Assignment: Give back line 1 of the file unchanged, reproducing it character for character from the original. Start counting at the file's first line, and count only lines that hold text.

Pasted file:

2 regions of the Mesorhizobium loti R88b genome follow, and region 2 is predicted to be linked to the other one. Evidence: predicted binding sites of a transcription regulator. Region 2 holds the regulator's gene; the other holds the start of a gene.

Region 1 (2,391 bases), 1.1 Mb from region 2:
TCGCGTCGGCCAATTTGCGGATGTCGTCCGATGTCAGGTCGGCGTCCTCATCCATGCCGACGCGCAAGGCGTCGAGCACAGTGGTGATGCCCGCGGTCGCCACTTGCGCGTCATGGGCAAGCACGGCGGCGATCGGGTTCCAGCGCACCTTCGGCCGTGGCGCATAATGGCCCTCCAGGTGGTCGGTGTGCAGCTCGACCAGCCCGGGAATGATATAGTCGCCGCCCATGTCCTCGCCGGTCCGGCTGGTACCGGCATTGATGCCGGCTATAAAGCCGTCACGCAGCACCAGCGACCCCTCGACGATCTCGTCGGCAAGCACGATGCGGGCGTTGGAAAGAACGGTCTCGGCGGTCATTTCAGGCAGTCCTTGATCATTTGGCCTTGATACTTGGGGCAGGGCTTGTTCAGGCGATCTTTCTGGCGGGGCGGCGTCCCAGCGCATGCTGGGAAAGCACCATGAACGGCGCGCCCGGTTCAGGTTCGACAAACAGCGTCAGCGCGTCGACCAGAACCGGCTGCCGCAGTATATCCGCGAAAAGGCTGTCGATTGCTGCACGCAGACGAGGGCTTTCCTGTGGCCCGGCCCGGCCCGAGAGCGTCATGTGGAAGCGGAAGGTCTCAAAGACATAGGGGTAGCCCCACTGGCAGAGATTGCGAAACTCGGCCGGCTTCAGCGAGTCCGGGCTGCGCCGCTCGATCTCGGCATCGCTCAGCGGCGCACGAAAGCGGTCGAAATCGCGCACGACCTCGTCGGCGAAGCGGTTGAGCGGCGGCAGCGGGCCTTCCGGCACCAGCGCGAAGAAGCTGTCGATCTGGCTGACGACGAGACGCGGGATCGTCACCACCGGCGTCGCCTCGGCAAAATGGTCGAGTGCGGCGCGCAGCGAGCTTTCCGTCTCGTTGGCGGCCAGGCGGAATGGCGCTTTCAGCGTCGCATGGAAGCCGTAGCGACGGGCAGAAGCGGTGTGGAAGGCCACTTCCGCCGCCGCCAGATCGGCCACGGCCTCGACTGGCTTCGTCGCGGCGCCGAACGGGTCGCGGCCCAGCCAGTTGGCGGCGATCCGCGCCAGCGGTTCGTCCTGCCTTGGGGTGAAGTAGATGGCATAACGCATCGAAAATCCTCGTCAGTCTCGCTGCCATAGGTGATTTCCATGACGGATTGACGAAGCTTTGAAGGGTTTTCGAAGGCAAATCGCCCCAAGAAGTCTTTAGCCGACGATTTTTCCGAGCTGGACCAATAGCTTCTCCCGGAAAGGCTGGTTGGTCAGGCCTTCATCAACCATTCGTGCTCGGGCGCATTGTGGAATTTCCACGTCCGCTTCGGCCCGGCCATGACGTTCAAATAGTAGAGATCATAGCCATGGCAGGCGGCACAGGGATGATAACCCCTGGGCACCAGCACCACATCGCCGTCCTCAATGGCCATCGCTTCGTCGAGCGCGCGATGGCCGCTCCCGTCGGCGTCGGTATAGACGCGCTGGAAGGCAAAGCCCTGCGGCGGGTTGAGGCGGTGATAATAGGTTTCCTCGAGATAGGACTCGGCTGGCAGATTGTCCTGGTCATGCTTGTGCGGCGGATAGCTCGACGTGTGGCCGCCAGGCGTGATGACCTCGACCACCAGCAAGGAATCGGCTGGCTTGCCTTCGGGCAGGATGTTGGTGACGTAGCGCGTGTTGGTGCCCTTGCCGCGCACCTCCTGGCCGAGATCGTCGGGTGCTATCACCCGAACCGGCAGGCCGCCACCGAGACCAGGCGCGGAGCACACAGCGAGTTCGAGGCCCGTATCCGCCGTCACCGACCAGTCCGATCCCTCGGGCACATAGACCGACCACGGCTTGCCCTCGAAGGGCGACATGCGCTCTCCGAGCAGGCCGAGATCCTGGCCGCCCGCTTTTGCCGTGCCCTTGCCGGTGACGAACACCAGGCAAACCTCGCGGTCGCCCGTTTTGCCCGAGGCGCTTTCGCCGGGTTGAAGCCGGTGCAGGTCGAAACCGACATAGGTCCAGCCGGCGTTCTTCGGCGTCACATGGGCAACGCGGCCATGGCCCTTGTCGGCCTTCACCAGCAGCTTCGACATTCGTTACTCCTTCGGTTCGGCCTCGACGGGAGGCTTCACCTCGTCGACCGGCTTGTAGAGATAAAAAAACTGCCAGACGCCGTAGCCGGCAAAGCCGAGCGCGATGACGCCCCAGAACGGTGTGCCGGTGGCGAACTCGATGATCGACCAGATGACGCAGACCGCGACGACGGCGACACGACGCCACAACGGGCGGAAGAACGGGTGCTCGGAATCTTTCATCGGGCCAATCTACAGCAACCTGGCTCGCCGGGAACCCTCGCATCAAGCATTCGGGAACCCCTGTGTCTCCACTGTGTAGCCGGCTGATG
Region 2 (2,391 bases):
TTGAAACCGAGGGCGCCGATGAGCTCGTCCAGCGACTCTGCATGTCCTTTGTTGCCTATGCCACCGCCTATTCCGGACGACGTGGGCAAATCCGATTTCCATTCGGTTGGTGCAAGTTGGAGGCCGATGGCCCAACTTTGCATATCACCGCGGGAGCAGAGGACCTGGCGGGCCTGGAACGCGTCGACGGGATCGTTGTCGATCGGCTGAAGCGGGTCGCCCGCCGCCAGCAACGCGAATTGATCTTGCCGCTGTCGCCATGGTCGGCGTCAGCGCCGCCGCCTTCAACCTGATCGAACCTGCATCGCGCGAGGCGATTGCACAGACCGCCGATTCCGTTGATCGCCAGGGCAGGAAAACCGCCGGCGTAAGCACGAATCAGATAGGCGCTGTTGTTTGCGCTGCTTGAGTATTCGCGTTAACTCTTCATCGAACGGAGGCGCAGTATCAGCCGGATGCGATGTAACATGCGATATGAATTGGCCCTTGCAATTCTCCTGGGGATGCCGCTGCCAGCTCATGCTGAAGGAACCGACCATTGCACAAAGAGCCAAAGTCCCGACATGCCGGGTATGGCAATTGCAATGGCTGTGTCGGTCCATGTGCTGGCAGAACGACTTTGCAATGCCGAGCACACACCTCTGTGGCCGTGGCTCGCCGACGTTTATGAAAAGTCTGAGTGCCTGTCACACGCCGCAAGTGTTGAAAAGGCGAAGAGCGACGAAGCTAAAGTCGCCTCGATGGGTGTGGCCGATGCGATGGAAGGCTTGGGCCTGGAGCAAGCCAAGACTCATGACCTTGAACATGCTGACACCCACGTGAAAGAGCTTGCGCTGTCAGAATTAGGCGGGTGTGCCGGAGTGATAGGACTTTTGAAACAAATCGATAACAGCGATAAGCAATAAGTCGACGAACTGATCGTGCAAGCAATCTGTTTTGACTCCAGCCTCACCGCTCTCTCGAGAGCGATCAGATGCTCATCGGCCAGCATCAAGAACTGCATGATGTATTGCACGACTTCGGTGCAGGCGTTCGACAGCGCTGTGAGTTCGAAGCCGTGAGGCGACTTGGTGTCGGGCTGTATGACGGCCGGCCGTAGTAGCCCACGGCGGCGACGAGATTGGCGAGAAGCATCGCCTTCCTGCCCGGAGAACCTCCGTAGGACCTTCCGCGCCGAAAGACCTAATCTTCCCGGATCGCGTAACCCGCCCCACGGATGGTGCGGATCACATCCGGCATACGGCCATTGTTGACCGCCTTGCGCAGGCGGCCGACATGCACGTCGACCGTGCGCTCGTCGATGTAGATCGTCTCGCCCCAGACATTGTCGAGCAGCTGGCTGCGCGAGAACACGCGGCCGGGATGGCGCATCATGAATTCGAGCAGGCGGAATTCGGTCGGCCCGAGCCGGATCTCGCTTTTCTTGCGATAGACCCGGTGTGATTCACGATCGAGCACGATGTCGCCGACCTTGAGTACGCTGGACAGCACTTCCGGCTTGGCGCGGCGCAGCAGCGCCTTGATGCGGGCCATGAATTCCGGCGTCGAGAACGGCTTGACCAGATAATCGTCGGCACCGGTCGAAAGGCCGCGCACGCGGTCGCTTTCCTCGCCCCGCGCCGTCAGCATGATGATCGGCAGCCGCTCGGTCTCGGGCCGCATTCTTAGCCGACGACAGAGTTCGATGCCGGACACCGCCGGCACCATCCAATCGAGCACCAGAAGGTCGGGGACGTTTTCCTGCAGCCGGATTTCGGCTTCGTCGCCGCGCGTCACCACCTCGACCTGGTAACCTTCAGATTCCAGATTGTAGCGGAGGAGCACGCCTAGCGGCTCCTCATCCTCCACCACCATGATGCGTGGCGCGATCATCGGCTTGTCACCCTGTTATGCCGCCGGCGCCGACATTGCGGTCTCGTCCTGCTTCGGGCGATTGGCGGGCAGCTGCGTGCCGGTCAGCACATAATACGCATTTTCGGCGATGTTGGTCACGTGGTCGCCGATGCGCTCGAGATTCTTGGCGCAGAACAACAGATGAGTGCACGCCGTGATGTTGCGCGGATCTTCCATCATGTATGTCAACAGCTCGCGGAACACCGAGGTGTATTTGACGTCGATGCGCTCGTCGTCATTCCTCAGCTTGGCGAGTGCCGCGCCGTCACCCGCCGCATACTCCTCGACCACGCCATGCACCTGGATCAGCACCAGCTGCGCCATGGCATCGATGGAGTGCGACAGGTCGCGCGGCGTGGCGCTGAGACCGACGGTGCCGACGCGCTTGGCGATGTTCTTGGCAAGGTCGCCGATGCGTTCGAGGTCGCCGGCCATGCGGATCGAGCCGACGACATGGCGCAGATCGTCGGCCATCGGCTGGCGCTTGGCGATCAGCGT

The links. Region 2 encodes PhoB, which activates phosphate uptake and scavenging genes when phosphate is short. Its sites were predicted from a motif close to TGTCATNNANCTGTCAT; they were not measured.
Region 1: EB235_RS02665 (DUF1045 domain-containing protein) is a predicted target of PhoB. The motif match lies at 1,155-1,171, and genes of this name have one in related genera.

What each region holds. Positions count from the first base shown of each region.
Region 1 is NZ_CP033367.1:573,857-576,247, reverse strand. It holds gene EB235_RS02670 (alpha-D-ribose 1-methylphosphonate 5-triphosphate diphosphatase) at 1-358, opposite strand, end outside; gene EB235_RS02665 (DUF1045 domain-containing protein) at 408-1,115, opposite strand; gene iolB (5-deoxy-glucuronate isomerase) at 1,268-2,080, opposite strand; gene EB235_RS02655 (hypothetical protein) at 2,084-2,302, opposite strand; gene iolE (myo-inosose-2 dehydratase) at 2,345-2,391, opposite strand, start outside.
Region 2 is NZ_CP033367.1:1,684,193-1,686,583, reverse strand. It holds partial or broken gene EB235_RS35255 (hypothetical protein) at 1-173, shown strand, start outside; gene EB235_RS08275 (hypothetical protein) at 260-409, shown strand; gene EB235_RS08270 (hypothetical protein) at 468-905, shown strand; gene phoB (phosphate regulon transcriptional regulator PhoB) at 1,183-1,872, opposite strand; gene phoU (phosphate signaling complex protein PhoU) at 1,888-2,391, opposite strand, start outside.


2 regions of the Mesorhizobium loti R88b genome follow, and region 2 is predicted to be linked to the other one. Evidence: predicted binding sites of a transcription regulator. Region 2 holds the regulator's gene; the other holds the start of a gene.